Entries tagged with “overexposure”.

Background: A new client recently had an OSHA health inspection (industrial hygiene). He received citations stemming from overexposures(they found levels above the PELs) to airborne particulates.

The company wondered what to do next. Here were my suggestions:

  • Fix the problem. You will need to comply and assure that your employees aren’t overexposed. Even if the inspection made you upset, use your energy to make the situation right. Focus your energy on removing the hazard, not complaining about how you were treated.
    • Engineer the problem out. Remove the hazard. If not,
    • Change your policies so no one is further overexposed. If you can’t fix it by the this, or the above method, then,
    • Provide personal protective equipment to affected employees.
  • Request the full inspection package. – this will include the officer’s field notes, interview questions, observations and sampling methodology.
    • look through these documents carefully
    • keep them for your records
  •  Informally appeal the citations.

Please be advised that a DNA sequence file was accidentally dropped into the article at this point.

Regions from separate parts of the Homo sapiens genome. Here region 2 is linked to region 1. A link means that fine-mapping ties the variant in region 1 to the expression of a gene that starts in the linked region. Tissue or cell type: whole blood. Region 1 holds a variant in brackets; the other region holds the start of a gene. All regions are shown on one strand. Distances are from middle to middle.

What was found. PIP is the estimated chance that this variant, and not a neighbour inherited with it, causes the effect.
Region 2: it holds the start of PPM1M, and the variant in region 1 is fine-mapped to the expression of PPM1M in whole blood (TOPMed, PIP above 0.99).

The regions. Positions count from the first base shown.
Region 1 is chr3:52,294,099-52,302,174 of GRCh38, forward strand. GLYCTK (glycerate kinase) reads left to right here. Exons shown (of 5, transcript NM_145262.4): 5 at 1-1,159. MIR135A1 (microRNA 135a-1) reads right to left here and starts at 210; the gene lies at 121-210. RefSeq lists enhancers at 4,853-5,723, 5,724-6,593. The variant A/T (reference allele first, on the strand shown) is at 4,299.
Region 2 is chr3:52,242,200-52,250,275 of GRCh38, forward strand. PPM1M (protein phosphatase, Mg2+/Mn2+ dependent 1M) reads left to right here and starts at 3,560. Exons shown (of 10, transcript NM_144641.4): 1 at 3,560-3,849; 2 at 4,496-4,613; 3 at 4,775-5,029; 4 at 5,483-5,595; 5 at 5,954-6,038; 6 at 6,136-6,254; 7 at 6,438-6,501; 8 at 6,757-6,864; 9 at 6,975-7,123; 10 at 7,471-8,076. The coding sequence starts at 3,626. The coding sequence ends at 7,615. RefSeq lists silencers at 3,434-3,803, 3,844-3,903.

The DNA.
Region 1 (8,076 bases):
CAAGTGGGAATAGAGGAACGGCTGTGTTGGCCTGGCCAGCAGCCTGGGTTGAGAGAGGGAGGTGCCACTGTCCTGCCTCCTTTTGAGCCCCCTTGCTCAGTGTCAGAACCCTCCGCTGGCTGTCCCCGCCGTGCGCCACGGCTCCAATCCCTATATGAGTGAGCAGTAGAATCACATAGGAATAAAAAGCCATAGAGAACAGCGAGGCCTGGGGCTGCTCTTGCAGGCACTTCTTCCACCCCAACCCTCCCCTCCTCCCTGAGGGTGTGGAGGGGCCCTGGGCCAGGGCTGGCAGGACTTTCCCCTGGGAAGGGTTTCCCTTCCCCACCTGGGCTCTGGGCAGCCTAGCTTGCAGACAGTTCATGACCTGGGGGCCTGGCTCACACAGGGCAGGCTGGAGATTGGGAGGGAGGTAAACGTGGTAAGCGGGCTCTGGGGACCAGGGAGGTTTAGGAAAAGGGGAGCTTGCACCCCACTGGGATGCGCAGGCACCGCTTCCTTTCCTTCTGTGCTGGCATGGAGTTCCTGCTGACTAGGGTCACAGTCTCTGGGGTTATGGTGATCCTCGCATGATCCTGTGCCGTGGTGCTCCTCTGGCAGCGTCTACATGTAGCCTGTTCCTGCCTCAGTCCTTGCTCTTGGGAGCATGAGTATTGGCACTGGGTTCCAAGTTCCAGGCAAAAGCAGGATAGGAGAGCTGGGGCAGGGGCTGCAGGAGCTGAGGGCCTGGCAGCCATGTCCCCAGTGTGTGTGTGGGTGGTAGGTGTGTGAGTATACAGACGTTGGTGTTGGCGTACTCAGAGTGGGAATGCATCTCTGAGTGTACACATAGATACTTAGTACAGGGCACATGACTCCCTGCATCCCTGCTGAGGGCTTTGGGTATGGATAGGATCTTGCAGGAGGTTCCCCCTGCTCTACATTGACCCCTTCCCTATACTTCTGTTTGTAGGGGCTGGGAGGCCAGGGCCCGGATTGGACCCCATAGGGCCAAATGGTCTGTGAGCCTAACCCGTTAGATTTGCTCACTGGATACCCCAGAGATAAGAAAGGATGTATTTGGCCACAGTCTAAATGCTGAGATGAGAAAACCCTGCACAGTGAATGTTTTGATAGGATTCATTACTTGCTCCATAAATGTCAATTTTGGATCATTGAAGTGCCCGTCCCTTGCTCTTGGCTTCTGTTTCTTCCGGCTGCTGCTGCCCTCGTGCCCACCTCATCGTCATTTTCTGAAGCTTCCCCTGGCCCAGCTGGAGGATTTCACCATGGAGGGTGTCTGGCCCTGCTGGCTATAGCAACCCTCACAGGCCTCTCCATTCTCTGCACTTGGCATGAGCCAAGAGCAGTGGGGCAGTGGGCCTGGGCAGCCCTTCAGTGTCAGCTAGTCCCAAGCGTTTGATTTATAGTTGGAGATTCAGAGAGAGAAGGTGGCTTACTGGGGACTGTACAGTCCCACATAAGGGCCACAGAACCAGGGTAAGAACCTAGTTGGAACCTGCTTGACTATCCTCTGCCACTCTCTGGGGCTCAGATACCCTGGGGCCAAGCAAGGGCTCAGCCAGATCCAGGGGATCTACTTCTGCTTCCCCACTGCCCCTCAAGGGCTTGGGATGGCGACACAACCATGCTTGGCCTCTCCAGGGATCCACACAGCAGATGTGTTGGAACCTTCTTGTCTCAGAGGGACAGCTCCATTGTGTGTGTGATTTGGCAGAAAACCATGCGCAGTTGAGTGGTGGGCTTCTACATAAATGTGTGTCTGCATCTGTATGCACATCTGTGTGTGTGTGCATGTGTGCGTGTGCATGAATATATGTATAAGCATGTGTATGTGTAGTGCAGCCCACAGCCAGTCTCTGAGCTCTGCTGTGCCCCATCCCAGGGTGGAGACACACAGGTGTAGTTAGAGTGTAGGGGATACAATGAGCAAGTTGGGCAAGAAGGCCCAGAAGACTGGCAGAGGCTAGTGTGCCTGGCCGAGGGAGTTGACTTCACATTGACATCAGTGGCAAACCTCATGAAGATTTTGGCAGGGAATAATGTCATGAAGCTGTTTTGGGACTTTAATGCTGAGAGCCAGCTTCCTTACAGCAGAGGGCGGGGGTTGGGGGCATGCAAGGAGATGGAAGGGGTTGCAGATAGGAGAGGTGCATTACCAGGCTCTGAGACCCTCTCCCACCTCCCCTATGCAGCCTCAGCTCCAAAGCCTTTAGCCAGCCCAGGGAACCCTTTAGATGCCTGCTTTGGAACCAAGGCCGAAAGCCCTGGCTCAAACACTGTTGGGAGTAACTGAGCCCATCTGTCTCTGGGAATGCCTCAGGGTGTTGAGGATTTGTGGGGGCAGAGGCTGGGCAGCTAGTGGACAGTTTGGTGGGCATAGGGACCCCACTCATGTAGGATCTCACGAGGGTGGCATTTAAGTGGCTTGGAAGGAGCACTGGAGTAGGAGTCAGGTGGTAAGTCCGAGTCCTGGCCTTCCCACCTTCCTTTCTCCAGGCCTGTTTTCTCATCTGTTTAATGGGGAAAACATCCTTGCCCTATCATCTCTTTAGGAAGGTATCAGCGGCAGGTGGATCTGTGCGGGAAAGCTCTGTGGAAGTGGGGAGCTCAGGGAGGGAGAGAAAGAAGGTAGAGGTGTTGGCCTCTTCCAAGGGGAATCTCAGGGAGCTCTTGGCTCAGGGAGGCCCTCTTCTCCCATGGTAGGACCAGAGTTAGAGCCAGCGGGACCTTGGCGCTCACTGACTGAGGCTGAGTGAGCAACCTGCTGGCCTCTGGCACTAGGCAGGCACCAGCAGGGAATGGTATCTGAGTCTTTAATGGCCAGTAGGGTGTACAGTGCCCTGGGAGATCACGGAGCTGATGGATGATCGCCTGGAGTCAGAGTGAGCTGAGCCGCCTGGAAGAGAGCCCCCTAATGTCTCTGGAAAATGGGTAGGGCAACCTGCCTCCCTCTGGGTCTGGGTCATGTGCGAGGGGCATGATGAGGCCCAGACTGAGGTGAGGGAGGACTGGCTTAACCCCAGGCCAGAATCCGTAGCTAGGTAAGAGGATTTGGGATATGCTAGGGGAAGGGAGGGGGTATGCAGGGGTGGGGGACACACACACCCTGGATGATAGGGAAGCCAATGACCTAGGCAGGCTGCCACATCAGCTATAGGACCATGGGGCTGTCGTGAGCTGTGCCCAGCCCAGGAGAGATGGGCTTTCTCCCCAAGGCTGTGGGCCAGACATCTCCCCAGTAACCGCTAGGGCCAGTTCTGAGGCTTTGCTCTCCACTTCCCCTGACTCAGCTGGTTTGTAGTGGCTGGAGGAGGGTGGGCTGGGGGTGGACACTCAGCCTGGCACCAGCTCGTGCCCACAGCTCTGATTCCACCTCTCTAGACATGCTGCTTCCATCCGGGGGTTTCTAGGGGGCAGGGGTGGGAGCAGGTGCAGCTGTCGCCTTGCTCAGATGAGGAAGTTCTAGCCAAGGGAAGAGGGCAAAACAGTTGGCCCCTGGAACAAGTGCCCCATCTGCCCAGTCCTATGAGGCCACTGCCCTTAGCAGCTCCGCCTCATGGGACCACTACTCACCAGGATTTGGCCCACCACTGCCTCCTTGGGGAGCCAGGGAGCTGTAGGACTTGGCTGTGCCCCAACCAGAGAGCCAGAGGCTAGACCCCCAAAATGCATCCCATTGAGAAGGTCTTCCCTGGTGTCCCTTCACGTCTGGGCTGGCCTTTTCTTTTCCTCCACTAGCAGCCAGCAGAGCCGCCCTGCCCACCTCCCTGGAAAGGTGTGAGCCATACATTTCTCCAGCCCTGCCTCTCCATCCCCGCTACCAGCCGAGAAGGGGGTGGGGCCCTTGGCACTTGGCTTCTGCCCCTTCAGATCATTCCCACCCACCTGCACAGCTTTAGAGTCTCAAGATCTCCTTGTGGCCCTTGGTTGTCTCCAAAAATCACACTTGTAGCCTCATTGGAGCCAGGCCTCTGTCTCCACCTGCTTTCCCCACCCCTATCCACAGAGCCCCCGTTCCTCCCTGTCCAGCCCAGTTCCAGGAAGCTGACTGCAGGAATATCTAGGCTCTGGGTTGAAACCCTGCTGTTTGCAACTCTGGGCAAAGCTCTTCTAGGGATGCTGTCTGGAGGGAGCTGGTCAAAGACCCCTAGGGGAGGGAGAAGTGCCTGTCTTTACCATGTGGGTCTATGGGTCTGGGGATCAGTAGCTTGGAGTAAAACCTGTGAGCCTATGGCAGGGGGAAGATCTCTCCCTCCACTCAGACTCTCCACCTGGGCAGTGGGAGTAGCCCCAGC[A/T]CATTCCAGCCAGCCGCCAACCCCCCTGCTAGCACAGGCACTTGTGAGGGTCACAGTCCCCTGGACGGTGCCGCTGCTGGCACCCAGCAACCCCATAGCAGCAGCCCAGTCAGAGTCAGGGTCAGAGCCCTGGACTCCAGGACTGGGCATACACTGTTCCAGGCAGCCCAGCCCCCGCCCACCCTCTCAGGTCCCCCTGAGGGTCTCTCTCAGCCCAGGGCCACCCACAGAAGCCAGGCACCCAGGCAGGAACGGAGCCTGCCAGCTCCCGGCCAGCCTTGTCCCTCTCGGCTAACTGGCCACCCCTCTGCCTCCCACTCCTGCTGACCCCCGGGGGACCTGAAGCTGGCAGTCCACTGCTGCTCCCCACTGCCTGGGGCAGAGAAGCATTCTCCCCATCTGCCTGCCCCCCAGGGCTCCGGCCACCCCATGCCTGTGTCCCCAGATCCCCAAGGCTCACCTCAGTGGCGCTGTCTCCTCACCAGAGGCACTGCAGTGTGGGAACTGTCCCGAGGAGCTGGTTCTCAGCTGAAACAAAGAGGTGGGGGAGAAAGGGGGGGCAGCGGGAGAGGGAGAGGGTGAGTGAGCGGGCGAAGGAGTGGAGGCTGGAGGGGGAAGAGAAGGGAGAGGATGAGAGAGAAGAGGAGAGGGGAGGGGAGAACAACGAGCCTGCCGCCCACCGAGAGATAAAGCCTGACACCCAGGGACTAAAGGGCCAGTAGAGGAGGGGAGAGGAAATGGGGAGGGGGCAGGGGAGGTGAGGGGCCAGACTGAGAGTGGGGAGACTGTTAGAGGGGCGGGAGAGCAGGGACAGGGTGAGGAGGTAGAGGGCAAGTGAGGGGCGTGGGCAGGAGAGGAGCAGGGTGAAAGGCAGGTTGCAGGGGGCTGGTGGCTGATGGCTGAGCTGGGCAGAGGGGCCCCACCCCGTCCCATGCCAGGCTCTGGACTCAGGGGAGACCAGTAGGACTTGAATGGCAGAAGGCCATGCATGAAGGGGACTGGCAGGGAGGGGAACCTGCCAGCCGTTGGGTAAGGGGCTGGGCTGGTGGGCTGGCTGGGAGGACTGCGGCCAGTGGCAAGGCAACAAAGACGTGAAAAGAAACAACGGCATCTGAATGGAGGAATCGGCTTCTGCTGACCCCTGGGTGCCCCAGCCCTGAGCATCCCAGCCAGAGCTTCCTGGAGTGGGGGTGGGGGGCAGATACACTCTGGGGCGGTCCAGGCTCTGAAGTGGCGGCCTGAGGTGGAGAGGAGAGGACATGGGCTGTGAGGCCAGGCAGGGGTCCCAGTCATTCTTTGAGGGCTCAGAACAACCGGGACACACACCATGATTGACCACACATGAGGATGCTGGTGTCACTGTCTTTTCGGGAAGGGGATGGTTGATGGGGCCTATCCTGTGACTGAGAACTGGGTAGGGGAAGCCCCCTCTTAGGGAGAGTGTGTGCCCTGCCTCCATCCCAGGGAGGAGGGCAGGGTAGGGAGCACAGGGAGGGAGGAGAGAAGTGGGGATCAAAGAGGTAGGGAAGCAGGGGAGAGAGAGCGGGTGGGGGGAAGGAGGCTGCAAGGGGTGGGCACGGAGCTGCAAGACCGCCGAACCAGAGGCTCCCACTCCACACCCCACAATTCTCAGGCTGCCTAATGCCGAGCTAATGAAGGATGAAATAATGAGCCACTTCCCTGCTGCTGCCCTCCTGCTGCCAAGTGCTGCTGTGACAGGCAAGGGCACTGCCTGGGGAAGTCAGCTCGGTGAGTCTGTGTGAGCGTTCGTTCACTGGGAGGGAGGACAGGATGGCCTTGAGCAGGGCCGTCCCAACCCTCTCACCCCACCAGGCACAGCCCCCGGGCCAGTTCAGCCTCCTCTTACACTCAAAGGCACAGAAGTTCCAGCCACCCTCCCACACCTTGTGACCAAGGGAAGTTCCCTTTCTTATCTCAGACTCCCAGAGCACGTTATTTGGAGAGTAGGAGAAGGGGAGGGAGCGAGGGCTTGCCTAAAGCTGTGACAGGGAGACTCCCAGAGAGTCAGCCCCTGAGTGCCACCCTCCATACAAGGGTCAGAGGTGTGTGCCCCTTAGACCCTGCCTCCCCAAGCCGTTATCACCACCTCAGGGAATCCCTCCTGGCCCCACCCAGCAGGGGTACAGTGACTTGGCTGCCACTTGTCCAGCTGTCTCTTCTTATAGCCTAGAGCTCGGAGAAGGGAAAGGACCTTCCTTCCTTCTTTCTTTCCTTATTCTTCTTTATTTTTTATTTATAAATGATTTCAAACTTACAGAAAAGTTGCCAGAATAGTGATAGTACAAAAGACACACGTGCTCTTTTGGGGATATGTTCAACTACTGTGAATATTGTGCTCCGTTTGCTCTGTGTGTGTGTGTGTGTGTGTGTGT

• at the appeal show them you have complied/changed
    • ask for a reduction in fines (it never hurts to ask)
    • ask to group the citations together – instead of citation 1 item 1a, 1b, item 2, etc. ask to narrow it down to just one
    • bring any additional information which supports your side and/or the changes you’ve made (including training docs, programs, policies, etc.)
  • Resample the areas.
    • make significant changes to these areas. Then,
    • hire an industrial hygienist to perform additional sampling in these areas
    • ask them to document the changes you have made to reduce the exposures
    • review this with your safety committee & those affected

In  the trainings I perform for employers, I try to explain to them that there IS overexposure to silica on their jobsite. I tell them that if I could be at their site everyday, and be ready to perform air monitoring at a moments notice, I could find overexposures.

Here is an example of a road crew cutting asphalt with a concrete saw. I’m sure it was a small cut (since they were not a concrete cutting subcontractor, and it was a tiny little saw). But the haze you see is the dust plume from the cutting.

I just happened to drive by and be stopped at a red light when this occurred. I know, I probably shouldn’t have touched my phone (while in my car) to take a picture…but I couldn’t resist. And, with that same train of thought, the road construction crew probably thought, “it’s just a small cut and it will only take 5 minutes”. So, neither of us are innocent